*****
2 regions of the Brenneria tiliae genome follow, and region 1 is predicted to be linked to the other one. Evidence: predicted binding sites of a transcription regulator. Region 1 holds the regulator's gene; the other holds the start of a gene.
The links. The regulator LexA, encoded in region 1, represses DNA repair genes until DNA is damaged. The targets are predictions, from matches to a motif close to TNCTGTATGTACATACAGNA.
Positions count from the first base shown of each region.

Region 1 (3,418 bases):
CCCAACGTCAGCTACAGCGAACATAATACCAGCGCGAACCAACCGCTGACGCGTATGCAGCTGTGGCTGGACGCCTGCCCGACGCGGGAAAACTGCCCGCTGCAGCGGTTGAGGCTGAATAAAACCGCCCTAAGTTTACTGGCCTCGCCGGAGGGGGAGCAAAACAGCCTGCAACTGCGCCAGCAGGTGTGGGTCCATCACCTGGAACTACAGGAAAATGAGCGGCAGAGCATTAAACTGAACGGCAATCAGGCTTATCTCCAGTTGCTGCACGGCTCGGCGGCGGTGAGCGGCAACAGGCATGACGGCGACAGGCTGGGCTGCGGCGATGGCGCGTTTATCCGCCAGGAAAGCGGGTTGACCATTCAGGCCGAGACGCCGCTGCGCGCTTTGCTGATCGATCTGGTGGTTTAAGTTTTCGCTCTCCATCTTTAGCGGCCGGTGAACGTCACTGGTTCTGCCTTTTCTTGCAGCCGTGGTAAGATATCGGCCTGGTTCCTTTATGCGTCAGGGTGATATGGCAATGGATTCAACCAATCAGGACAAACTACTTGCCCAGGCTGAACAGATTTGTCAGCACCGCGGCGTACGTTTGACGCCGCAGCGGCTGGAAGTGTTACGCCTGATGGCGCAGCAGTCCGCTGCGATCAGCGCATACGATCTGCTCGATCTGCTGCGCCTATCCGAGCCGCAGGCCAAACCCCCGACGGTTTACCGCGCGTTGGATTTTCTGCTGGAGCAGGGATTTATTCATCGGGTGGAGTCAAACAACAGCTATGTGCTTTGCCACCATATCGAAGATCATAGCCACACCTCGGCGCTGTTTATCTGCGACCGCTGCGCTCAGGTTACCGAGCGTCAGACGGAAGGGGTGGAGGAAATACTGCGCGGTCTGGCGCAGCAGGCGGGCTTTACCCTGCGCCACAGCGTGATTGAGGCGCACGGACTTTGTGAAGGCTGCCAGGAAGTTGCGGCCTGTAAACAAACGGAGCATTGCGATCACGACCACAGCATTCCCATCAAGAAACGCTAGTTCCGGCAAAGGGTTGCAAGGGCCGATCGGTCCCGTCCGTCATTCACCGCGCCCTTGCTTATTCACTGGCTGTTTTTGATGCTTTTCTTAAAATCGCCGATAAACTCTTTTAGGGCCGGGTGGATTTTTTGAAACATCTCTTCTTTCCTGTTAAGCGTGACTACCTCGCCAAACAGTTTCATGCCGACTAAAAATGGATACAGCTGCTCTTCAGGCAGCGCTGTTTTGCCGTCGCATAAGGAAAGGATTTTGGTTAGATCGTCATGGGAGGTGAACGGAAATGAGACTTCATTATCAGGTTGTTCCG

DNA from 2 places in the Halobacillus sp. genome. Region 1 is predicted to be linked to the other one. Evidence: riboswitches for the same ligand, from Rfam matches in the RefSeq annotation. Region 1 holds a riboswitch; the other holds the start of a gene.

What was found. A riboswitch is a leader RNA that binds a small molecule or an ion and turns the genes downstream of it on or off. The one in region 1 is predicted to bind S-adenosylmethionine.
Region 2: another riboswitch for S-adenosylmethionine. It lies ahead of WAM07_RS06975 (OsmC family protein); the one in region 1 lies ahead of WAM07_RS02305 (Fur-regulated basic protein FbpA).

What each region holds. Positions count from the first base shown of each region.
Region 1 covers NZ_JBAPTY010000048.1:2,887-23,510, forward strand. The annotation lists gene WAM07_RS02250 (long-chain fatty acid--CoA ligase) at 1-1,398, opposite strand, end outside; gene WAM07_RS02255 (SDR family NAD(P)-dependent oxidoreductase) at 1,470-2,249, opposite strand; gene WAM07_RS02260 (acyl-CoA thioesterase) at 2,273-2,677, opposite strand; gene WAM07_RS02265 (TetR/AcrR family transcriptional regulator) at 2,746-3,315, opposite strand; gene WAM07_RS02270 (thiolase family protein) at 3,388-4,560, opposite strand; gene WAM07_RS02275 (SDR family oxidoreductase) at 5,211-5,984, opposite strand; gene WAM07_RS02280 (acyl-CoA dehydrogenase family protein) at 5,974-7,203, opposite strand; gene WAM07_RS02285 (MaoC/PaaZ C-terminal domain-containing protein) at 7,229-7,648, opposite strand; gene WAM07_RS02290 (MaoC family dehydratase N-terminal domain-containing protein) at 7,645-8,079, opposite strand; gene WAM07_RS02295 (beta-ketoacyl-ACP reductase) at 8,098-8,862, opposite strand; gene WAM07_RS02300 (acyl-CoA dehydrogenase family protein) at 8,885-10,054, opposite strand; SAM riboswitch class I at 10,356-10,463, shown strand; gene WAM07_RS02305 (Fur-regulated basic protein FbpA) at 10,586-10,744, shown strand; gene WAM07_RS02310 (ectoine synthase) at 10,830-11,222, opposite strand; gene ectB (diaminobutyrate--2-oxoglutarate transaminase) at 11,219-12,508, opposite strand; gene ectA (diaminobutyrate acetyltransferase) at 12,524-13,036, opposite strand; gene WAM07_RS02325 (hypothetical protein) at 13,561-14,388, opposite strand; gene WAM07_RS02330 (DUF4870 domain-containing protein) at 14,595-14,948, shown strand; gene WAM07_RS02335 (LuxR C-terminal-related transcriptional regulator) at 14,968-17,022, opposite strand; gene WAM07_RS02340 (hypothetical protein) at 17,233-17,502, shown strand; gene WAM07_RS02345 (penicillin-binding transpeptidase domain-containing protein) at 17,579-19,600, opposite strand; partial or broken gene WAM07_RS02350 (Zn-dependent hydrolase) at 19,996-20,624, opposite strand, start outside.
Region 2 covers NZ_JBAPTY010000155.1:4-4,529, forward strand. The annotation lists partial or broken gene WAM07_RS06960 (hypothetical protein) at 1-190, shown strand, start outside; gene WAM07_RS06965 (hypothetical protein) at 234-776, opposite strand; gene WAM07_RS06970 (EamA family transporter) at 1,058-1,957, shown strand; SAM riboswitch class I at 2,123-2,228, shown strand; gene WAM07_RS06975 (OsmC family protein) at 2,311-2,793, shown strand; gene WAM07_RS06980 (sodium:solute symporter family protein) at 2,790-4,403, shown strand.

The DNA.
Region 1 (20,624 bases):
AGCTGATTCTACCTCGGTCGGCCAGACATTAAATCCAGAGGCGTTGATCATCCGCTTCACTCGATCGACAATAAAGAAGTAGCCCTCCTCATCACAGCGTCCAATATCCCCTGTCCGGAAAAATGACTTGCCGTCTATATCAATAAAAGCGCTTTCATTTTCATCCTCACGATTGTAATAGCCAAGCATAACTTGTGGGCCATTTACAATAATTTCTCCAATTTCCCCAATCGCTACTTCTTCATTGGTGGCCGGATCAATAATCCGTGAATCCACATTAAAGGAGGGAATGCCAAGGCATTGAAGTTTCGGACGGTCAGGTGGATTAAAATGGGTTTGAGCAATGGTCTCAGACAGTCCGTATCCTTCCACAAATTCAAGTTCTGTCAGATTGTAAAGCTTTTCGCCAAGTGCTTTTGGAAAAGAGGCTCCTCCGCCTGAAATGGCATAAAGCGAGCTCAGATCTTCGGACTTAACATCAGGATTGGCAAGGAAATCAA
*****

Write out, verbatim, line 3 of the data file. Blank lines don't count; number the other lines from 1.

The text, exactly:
Positions count from the first base shown of each region.